And so the broad story here is one that I have seen the effect of and know the effect of upon members of my family. Set in the fictional town of Grimley (actually filmed in Grimethorpe, home of the renowned brass band, the Grimethorpe Colliery Band), this is a town heavily dependent upon the colliery. Everything in the town is directly or indirectly dependent upon the pit. The pit is a profitable one, but has come under threat of closure from the British Coal Board. This is the underlying backdrop to everything in the film. The story is not so much based upon the pit but rather that almost peculiar British musical tradition - the brass band. The Grimley Colliery Band is made up of workers from the pit and the town, and they are pretty darn good with a long history. Unfortunately, the threat to the pit is having a negative effect upon the playing at the band's practice hall, as minds wander to somewhat more important matters. This really annoys Danny Ormondroyd (Pete Postlethwaite), the band's leader who sees nothing as being more important as music. He is about to find out otherwise.
Into that depressed practice session walks Gloria Mullins (Tara Fitzgerald), granddaughter of famed band member Arthur Mullins. She has recently returned to her place of birth to do some work and just wants to have some practice with her flugle. Naturally, the appearance of gorgeous Gloria rejuvenates the male members of the band, none more so that Andy Barrow (Ewan McGregor), one-time teenage boyfriend of Gloria. He is the eternal pessimist and just maybe the return of Gloria is the sign of some improvement in his fortune. So, with Gloria now in the band, they set off in search of fame, if not anything remotely close to fortune. First stop is that peculiarly British tradition of the village brass band competitions. As the noose tightens around the pit, things don't exactly go well and the band fails miserably in trying to enlarge its coffers to permit an assault on the National Brass Band Championships. However, things are not too rosy as the miners head for a vote as to whether to force the pit to review or to take the redundancy package offered to them - a package deliberately aimed at ensuring that the money cannot be turned down. Things get even less rosy when it is discovered by Andy's mates that his girlfriend is actually management. Whilst difficult to understand in our terms, in those days, that was very much something that does not happen - interaction between management and the workers.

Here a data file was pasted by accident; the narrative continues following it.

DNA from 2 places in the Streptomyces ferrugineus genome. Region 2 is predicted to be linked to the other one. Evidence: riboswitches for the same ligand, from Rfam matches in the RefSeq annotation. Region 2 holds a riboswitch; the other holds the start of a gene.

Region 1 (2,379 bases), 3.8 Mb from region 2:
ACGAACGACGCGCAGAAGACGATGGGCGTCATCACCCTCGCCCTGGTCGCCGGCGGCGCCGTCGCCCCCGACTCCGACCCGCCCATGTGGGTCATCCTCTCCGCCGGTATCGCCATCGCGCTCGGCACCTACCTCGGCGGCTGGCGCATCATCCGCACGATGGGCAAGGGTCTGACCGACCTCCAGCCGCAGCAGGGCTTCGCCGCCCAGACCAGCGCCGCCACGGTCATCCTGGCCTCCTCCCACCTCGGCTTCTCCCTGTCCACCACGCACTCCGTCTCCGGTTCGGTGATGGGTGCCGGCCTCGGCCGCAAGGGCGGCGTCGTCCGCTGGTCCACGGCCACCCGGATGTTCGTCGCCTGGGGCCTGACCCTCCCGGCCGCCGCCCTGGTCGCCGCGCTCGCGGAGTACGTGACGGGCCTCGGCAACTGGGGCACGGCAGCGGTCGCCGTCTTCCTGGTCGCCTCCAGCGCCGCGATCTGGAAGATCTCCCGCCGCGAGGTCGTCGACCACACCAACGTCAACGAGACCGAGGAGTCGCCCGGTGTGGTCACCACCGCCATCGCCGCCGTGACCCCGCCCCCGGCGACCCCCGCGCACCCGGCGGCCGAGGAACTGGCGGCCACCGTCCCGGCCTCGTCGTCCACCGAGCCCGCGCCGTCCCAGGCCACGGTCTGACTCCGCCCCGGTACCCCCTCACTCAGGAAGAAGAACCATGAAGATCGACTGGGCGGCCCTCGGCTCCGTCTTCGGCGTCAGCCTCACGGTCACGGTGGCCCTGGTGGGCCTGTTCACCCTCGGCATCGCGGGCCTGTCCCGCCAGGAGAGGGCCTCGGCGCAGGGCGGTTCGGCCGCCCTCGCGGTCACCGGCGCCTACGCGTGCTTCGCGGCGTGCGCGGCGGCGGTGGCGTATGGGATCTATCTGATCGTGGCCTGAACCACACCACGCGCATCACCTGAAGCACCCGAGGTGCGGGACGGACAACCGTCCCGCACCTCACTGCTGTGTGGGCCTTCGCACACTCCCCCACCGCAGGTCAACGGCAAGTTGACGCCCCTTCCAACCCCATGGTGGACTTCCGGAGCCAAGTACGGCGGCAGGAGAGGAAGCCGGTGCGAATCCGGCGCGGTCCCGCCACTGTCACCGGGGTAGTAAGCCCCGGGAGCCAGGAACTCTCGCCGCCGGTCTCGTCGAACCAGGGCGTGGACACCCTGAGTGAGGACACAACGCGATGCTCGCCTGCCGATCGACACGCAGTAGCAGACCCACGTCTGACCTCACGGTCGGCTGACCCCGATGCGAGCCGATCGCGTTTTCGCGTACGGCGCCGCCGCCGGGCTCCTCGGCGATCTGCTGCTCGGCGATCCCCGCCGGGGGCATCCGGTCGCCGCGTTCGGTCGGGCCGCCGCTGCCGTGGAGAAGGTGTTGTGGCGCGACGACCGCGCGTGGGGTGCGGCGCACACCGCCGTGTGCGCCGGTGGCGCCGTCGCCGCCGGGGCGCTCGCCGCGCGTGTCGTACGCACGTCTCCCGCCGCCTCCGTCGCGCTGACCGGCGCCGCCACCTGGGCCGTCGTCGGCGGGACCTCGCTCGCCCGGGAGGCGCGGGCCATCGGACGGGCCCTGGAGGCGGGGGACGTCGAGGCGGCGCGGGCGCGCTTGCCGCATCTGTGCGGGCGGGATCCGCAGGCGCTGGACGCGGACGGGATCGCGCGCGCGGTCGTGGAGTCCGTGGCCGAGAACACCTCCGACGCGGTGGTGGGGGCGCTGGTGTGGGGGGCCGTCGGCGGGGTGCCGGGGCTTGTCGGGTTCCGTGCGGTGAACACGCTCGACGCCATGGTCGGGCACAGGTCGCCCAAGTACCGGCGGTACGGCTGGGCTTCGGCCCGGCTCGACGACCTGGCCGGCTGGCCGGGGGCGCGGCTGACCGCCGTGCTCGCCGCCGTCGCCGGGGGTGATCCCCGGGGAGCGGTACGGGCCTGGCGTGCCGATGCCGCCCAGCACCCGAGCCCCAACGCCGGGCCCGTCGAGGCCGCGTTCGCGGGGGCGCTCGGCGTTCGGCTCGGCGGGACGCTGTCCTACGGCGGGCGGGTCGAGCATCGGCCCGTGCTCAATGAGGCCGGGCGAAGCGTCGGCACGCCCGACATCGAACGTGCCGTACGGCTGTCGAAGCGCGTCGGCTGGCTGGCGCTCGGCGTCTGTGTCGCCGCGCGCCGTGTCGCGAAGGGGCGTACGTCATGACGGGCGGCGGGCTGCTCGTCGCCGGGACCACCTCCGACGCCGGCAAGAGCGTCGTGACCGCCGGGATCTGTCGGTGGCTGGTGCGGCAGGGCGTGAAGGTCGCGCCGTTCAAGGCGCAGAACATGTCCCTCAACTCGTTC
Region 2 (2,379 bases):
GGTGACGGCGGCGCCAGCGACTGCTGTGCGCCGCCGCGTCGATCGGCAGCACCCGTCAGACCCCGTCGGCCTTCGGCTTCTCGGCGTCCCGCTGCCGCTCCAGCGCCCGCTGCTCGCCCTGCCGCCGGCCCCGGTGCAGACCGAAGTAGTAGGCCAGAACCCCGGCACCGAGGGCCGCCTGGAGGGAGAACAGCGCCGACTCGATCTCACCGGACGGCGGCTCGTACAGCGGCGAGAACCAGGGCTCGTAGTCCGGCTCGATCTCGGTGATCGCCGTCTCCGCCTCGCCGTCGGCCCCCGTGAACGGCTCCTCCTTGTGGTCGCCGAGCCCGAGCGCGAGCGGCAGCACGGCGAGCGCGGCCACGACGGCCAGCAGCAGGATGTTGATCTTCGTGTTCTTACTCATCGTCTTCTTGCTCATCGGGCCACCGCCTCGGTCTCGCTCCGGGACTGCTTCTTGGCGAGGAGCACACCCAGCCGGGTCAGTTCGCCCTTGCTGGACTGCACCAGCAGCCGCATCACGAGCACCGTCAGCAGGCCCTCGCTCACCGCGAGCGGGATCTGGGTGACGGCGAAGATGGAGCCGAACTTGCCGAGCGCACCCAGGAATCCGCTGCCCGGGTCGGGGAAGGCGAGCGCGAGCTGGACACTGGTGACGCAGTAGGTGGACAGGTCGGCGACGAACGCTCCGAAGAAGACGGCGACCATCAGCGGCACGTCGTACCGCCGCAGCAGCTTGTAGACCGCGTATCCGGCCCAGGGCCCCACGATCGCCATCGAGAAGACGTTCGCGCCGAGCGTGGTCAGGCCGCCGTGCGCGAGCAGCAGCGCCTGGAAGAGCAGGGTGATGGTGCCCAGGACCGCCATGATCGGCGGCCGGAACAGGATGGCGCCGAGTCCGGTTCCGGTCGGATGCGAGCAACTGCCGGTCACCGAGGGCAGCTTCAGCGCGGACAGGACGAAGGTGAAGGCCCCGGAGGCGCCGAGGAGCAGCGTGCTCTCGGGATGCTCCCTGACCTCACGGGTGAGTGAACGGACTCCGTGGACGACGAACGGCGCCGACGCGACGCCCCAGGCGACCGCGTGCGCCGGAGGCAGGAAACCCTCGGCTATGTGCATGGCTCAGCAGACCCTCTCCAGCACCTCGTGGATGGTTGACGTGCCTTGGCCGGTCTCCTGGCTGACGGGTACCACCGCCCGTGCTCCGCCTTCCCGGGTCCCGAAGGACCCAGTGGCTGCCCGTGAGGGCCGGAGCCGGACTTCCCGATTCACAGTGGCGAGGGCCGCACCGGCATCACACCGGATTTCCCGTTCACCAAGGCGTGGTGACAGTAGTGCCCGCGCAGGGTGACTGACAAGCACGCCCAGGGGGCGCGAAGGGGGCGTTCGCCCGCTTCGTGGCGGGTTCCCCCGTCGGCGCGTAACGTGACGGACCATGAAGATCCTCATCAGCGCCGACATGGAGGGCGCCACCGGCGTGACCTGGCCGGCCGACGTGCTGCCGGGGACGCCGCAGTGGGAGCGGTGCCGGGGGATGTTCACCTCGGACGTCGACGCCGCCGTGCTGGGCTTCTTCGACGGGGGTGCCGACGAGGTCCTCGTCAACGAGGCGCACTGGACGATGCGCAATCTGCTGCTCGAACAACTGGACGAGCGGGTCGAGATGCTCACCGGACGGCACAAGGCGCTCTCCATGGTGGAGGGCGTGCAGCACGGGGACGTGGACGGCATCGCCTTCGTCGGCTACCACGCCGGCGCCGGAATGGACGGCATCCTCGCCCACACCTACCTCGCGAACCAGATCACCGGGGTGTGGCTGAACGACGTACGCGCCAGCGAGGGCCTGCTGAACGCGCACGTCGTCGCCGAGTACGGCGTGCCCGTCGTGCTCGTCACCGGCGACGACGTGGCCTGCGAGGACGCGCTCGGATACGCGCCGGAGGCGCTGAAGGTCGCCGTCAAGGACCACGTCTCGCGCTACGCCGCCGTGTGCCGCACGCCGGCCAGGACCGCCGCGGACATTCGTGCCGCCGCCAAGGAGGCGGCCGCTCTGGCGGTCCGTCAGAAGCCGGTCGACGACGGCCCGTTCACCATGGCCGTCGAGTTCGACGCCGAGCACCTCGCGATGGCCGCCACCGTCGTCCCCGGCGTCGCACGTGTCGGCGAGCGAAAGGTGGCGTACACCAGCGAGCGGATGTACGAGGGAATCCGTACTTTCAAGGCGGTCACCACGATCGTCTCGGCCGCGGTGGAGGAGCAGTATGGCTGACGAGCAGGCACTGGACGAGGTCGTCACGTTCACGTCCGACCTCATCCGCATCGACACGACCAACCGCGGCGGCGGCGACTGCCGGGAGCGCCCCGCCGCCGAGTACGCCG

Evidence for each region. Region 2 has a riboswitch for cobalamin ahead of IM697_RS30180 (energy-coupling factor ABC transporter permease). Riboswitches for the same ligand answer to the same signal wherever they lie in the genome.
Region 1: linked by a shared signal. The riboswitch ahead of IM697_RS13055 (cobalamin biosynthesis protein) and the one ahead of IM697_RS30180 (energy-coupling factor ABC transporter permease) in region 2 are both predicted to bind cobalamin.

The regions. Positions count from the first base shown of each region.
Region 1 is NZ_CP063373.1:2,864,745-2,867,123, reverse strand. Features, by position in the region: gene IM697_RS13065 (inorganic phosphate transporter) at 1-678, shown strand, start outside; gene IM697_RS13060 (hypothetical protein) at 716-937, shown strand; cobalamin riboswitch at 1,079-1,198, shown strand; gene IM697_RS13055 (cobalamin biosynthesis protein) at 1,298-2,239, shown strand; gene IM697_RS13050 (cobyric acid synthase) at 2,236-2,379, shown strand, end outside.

As the day of the ballot count arrives, the band heads off to Piece Hall in Halifax for the Semi-Finals of the National Brass Band Championships. They return triumphant but to find that the vote was overwhelmingly in favour of redundancy. With the heart of the town pulled from under them, the people start to lose heart as the realisation sinks in that perhaps the music does not matter, the people do. How exactly do you handle losing your job and knowing the prospects of any employment in the town are lower than zero? As the band slowly unravels, the members come to understand that nothing is to be gained by just giving up and a reawakening of the importance of rising above the mess comes to the fore. Self-sacrifice enables the band to travel to the National Finals at the Royal Albert Hall, from where their plight can be told to the nation.